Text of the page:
‘Without father, without mother, without descent’? Where did that come from?

JST, Hebrews 7:3 “For this Melchizedek was ordained a priest after the order of the Son of God, which order was without father, without mother, without descent, having neither beginning of days, nor end of life. And all those who are ordained unto this priesthood are made like unto the Son of God, abiding a priest continually.”

Now that makes sense. The sons of Levi received their priesthood through descent, having father and mother, having death. We see that after the sons of Levi took the tithes of the people, they payed tithes ‘in Abraham’, to Melchizedek. This order of priesthood was without lineage; righteousness was thus the prerequisite, not birth. We thus see how those ‘whose descent is not counted from them received tithes of Abraham’.

How is this important? Well, it is important in knowing the order of the Church. It is important in knowing where the tithes and offerings go and who receives them, and in what order. In The Church of Jesus Christ of Latter-day Saints, tithes and offerings go straight to the bishopric, the presiding Melchizedek priesthood holders. In some cases, young men (Aaronic priesthood holders) are designated to receive tithes and offerings from the members to give to the bishopric thereafter. This is the order of things and thus we see the need for the priesthood, even in administering to the storehouse of the Lord.

So that is the order, followed even today. With Abraham’s payment of tithes, and Melchizedek taking upon the high priesthood, confirmed in Alma 13:14-15:

14Yeah, humble yourselves even as the people in the days of Melchizedek, who was also a high priest after this same order which I have spoken, who also took upon him the high priesthood forever. 15And it was this same Melchizedek to whom Abraham paid tithes; yea, even our father Abraham paid tithes of one-tenth part of all he possessed.”

Genesis 28:20-22 “20And Jacob vowed a vow, saying, If God will be with me, and will keep me in this way that I go, and will give me bread to eat, and raiment to put on, 21So that I come again to my father’s house in peace; then shall the Lord be my God: 22And this stone, which I have set for a pillar, shall be God’s house: and of all that thou shalt give me I will surely give the tenth unto thee.”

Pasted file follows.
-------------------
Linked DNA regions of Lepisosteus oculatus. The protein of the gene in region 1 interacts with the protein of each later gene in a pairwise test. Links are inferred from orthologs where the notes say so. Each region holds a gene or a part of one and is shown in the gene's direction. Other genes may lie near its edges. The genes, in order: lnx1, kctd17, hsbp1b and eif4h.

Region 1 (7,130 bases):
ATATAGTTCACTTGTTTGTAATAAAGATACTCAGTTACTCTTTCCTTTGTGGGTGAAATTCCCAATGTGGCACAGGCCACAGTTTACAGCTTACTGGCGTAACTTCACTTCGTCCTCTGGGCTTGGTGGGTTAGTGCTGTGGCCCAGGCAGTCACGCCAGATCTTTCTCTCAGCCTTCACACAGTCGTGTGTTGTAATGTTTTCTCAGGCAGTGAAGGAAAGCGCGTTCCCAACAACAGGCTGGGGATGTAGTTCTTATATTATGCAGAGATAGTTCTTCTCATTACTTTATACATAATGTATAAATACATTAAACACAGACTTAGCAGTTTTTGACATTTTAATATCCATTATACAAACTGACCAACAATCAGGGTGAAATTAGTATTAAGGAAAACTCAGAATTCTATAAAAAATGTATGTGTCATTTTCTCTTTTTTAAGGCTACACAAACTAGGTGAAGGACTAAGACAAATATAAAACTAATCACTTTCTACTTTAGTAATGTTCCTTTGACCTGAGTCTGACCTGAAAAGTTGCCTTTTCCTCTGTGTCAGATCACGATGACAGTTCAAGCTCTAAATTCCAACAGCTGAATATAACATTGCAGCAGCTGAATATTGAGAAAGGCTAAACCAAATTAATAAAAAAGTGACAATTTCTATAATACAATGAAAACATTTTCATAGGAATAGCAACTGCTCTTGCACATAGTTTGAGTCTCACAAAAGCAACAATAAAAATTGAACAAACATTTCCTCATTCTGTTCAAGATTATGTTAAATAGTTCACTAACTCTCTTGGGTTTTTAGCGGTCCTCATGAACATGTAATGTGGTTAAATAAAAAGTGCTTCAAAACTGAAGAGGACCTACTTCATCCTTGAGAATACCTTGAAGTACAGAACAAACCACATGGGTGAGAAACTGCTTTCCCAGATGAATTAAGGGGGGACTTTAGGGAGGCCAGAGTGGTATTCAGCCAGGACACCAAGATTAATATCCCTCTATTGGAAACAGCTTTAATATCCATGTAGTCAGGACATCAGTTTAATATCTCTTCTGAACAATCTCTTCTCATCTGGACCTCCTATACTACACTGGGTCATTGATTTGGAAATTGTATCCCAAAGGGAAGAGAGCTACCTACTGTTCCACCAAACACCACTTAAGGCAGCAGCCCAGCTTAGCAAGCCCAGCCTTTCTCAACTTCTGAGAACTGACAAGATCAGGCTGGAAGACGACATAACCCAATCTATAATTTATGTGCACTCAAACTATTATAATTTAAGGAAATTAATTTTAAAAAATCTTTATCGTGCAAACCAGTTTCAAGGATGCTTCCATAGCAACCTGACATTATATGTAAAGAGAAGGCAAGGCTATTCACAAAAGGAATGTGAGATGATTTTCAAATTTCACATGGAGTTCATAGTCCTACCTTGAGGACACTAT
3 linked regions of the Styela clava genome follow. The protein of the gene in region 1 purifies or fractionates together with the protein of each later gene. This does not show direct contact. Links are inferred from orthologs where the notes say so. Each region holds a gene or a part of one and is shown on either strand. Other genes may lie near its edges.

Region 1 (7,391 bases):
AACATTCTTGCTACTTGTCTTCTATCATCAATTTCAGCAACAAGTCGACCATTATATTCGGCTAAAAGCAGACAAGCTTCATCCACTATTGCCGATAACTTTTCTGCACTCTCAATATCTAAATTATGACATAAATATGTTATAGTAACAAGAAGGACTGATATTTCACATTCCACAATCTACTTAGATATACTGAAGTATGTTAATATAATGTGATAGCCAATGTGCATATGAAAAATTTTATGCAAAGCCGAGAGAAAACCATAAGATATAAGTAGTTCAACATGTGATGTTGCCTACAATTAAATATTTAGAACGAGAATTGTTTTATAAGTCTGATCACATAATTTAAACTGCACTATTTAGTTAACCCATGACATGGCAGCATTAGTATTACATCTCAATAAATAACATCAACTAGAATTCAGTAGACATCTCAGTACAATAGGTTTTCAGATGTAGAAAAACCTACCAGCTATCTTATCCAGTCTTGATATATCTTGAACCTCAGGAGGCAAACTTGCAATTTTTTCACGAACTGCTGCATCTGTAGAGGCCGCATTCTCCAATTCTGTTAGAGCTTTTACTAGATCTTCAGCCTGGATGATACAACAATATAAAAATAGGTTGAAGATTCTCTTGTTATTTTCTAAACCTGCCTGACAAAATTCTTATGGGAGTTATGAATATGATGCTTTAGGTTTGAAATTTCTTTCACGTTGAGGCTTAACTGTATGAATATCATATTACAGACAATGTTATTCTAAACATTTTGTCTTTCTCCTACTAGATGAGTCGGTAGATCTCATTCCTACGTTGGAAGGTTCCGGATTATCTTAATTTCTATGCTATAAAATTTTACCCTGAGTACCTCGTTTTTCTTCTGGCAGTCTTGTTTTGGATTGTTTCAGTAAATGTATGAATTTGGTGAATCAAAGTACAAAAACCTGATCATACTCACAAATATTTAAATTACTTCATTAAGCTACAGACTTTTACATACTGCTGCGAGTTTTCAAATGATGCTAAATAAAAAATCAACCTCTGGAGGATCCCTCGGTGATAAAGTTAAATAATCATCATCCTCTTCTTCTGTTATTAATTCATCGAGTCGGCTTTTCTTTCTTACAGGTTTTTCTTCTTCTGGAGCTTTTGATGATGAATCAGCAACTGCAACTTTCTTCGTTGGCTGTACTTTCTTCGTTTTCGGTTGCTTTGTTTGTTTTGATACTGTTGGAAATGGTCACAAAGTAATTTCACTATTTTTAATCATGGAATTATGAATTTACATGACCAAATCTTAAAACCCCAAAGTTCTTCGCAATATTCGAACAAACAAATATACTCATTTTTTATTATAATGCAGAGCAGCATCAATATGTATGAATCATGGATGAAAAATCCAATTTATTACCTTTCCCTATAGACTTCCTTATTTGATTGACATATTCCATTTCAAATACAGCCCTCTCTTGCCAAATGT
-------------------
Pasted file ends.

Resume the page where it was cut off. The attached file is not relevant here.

Now we witness the first account of tithes as a covenant; a covenant between God and Jacob (aka Israel). Jacob vows to set aside a tenth of that which he receives, while God is there to be with him, while God keeps him in his way, giving food to eat, and clothes to wear.

Even today, similar testimonies are found. Faithful saints across the globe account for times in which the Lord has blessed them with the means to continue, to clothe themselves, to feed themselves, to care for their families, all because they’ve paid an honest tithe.

Even here, we see another important account for the purpose of tithes, even the building up of the House of the Lord. Yea, even in building temples in which the Lord can dwell, in which an outpouring of blessings can be found.

The Law of the Tithe under the Mosaic Law
Leviticus 27:30-33 “30And all the tithe of the land, whether of the seed of the land, or of the fruit of the tree, is the Lord’s: it is holy unto the Lord. 31And if a man will at all redeem ought of his tithes, he shall add thereto the fifth part thereof. 32And concerning the tithe of the herd, or of the flock, even of whatsoever passeth under the rod, the tenth shall be holy unto the Lord. 33He shall not search wether it be good or bad, neither shall he change it: and if he change it at all, then both it and the change thereof shall be holy; it shall not be redeemed.”

The most difficult part about explaining Mosaic Law (the Law of Moses) is identifying which parts have been fulfilled in Christ’s Law, and which parts have not. Was the law magnified, or was it done away with completely as many believe?

3 Nephi 15:8 “For behold, the covenant which I have made with my people is not all fulfilled; but the law which was given unto Moses hath an end in me.”

I find this verse particularly interesting in that it states the end of the law given unto Moses, yet that the covenant made with Jacob has not all been fulfilled. Furthermore, when we look at the history of tithes, we find that it extended even before Mosaic Law came into play.

So let’s take a look at tithes under the Law of Moses. One-tenth of everything a person possessed, whether seed or fruit, belonged to the Lord. If one-tenth, exactly, was not given, an incurred fifth part was added to the tithe – there was no such thing as part payments. Even further, a tithe was given of all animals (herds or flocks), and if any change was made to the selected tithe, that change and the original tithe would be added to the full tithe payment. This was the Law of Moses. This was the law which was against us, as it was not considered a gift or offering.

In addition, when taking the entire chapter into context, we see that the previous twenty nine verses, in fact, speak of a law of consecration. Under the Mosaic Law, this law of consecration incurred payment for every individual (man, woman and child), every animal, every crop, every field, even any property that one might have. Further complication came with regards to sanctifying, or giving, one’s land (or part thereof) to have the remainder evaluated for payment. This evaluation was even affected by the year of Jubilee (the year of feasting, when all debts are forgiven). It’s also interesting to see that tithes are paid on the amounts owed under consecration anyway.